Palestinian police release Hamas member
Palestinian police released a member of a Hamas rocket squad on Tuesday, a day after he was detained, despite a pledge by Palestinian leader Mahmoud Abbas to get tough with those violating a truce with Israel.
The suspect shot at Palestinian officers shortly before his arrest Monday night, and a rocket launcher was found in his car. Even so, Egypt joined the militant group in pressuring Palestinian officials to free him.
Egypt was a key mediator in talks with various Palestinian factions to solidify a truce with Israel, declared Feb. 8.
A new threat to the truce emerged Tuesday when militants from the Al Aqsa Martyrs' Brigades in the West Bank city of Nablus threatened to resume attacks against Israel in a week unless Israel stops chasing them. Al Aqsa is linked to Abbas' Fatah movement.
The Nablus militants demanded an amnesty and jobs in the Palestinian Authority — deals that have been offered to gunmen in other towns.
Israel often has declared that a true end to more than four years of violence is impossible unless Abbas disarms the militants, preferably before Palestinian parliamentary elections this summer.
Palestinian officials said Tuesday the election is still on for July 17, despite delays in passing an election law.
The truce has held for the most part, but the Israeli military has noted an upsurge in violence in Gaza over the past month, especially a renewal of mortar and rocket attacks. Most are aimed at Jewish settlements in Gaza, but some rockets have exploded near an Israeli town just outside Gaza.
Late Monday, Palestinian police stopped a car minutes after militants fired two rockets toward an Israeli town. Three Hamas militants in the car opened fire, said Palestinian Interior Ministry spokesman Tawfik Abu Khoussa. Police arrested one of the three, while the other two escaped. Nobody was hurt.
Abu Khoussa said a rocket launcher and other weapons were found in the vehicle, but it was not clear whether the militants were the ones who fired the rockets at Israel.
It was the first time a member of a Hamas rocket squad was taken into custody since Hamas promised Abbas in March it would halt attacks on Israel.
Abu Khoussa said it was "completely unacceptable" to have Hamas members touring with a rocket launcher.
"This is a violation of our commitment (to a truce) and that's what we told the Hamas leadership through the Egyptians," he said.
However, Egypt pushed for the release of the Hamas suspect, who was not identified, for fear the Islamic militants would stage street protests.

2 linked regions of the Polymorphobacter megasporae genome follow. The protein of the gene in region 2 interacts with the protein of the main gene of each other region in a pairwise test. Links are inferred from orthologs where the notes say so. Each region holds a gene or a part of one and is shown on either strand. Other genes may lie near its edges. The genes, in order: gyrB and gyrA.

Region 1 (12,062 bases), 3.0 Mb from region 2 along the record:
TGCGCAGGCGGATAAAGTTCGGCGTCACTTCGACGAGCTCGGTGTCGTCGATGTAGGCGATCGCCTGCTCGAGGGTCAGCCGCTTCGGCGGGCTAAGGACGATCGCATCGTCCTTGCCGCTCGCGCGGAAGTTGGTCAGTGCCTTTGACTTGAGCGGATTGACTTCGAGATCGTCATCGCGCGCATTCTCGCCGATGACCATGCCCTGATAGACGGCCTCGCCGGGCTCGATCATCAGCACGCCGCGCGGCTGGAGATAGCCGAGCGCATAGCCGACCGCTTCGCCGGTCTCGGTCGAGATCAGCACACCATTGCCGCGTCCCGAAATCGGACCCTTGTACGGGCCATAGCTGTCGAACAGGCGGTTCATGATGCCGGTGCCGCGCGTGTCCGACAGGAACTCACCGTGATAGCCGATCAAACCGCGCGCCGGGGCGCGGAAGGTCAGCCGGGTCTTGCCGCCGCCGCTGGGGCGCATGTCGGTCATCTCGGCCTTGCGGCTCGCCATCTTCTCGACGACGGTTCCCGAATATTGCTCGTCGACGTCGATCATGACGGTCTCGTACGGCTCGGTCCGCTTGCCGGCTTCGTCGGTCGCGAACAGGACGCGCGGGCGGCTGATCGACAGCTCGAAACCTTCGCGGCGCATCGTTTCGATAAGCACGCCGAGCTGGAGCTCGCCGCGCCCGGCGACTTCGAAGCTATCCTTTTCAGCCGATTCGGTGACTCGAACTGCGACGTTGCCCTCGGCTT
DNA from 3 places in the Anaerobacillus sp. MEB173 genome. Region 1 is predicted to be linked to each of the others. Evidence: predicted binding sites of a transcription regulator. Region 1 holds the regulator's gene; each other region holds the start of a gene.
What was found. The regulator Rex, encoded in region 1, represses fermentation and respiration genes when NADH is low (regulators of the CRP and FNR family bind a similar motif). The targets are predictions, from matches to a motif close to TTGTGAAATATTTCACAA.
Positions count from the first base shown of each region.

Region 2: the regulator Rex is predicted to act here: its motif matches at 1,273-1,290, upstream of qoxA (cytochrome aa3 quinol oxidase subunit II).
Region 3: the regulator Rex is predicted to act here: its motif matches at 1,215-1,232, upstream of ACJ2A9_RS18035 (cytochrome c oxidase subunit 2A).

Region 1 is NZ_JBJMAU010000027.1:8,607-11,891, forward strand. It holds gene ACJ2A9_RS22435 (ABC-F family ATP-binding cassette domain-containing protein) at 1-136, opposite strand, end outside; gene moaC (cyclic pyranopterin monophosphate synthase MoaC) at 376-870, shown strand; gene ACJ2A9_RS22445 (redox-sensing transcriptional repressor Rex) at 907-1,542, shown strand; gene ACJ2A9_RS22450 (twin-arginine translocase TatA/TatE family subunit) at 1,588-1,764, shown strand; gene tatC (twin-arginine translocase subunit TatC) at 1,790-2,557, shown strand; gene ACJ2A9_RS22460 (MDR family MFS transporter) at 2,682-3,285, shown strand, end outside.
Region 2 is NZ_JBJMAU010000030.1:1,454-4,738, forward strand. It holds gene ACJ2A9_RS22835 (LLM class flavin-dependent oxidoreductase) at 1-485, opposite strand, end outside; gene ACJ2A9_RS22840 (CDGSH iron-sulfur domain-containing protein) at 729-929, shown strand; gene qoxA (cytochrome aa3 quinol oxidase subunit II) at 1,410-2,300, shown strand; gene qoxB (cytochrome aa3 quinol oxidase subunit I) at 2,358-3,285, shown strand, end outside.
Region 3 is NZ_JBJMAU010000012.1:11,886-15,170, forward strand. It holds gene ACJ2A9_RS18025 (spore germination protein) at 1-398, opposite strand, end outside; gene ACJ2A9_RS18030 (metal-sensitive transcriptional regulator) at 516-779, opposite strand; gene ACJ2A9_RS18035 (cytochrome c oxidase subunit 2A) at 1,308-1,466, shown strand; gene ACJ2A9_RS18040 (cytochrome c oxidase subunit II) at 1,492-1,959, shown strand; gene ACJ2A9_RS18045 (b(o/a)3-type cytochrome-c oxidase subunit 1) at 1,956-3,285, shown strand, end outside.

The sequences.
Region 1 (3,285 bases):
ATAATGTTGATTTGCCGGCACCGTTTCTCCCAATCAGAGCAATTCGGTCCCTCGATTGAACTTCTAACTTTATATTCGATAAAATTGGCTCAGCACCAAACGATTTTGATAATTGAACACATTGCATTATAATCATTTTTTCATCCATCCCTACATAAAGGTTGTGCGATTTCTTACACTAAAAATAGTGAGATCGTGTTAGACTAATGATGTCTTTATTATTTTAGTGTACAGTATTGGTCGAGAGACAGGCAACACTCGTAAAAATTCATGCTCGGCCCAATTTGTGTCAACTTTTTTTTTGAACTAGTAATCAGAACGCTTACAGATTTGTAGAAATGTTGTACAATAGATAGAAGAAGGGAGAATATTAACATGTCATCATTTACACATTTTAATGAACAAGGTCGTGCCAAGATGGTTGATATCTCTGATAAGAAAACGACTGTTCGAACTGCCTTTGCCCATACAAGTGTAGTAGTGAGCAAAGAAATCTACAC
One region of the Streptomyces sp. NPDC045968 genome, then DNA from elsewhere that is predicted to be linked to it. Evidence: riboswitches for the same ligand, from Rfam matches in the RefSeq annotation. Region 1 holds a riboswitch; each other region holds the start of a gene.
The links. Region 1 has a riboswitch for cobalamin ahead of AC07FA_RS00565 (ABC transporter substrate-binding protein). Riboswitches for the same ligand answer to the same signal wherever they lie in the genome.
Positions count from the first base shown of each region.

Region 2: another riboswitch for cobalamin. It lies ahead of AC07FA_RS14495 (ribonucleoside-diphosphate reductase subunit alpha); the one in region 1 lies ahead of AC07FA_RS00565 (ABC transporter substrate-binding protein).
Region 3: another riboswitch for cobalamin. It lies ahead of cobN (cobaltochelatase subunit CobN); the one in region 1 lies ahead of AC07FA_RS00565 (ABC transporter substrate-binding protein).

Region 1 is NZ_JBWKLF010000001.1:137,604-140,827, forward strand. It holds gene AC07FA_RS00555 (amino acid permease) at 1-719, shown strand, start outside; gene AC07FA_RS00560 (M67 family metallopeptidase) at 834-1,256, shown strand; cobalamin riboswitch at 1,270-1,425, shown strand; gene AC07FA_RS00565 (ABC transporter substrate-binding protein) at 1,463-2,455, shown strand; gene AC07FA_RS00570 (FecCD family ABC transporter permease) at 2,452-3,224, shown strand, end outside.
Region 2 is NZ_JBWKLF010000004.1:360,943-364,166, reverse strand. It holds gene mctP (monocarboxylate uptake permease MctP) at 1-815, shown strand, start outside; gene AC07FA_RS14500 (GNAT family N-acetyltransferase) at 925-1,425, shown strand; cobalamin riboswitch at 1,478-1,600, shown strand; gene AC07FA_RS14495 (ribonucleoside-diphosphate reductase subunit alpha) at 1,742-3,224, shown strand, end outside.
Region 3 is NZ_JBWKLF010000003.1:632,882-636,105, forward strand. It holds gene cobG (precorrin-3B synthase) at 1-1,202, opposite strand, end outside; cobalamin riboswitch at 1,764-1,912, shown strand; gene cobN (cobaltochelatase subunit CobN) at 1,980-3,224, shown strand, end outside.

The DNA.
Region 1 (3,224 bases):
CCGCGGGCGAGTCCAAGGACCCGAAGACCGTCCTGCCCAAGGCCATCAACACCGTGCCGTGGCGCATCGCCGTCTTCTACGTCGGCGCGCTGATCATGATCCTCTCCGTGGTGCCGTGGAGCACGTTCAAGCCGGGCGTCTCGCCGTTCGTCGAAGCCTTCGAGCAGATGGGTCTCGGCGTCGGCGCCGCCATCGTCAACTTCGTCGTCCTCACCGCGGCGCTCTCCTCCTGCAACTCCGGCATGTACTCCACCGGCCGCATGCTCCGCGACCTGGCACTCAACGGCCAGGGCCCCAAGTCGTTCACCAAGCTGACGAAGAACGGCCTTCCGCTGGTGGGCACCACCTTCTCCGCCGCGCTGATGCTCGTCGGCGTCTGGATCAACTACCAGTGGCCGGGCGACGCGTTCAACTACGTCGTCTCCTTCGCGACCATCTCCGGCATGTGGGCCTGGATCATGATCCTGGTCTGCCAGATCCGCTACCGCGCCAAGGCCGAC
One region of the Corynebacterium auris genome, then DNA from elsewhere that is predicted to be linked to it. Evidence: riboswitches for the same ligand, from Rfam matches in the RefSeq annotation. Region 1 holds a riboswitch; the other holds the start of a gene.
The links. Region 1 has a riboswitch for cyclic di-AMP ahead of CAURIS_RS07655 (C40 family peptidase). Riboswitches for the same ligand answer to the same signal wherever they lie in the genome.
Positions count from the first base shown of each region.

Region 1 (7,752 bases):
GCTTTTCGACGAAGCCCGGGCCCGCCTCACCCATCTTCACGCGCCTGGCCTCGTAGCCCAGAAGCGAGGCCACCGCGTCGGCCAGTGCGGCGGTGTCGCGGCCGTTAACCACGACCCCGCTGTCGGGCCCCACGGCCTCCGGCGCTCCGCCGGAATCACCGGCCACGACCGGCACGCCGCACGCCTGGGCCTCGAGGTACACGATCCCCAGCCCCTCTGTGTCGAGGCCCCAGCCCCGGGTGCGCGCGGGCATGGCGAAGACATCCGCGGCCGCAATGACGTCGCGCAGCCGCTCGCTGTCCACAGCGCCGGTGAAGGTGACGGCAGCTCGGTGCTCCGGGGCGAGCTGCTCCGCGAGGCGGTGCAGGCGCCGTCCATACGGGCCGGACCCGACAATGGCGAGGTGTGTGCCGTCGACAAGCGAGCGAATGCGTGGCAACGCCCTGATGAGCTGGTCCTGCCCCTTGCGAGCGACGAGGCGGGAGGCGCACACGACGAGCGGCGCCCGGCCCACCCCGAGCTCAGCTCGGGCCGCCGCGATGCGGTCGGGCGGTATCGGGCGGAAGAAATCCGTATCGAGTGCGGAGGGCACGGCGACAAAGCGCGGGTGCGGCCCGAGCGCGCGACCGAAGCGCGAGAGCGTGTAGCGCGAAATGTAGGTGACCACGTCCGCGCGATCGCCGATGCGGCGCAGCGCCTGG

Israel said the latest incident shows that Abbas has no choice but to get tough. "As long as there are no real steps to arrest perpetrators, disarm terrorists and dismantle the infrastructure that produces these rockets, there will be no peace and quiet," said Raanan Gissin, an aide to Israeli Prime Minister Ariel Sharon.
U.S. State Department spokesman Richard Boucher said Abbas' Palestinian Authority must take charge. "It needs to be able to exercise responsibility and assert control so that it's not vying for power with other militant and armed groups," he said in Washington.
Sami Abu Zukhri, a Hamas spokesman in Gaza, said his group would not disarm.
"The Palestinian resistance rifles are legal, but the (Israeli) occupation and its rifles are illegal because they are occupiers and invaders," Abu Zukhri said. He said the election is an internal Palestinian matter and Israel should stay out of it.
Israel plans to pull out of Gaza and part of the West Bank this summer, emptying 21 Gaza settlements. Though the government has decided to destroy the Gaza houses, several Cabinet ministers want a new vote. Participants in a Tuesday meeting said Sharon and other ministers favor leaving the buildings intact, while Finance Minister Benjamin Netanyahu was the only one opposed.
Meanwhile, the Abbas' Fatah party beat Hamas in student council elections at a Jerusalem-based university Tuesday, the latest in a trio of varsity victories against radical rival Hamas.
Rafiq Abu-Ayyash, head of the election committee at Al Quds University, which comprises 11 colleges in east Jerusalem and the West Bank, said Fatah won a majority on the 51-seat council for the first time ever, taking 26 places against 23 for Hamas. The small left-wing Popular Front for the Liberation of Palestine, got the remaining two slots.
The results are seen as encouraging by Fatah, which fears serious Hamas inroads into its current parliamentary majority in a national election slated for July, where Hamas will make its legislative election debut.
In student elections last month at Bethlehem University, Fatah won 16 seats and Hamas got 10. At Birzeit University, near Ramallah, the score was a razor-edge 23 seats for Fatah and 22 for Hamas.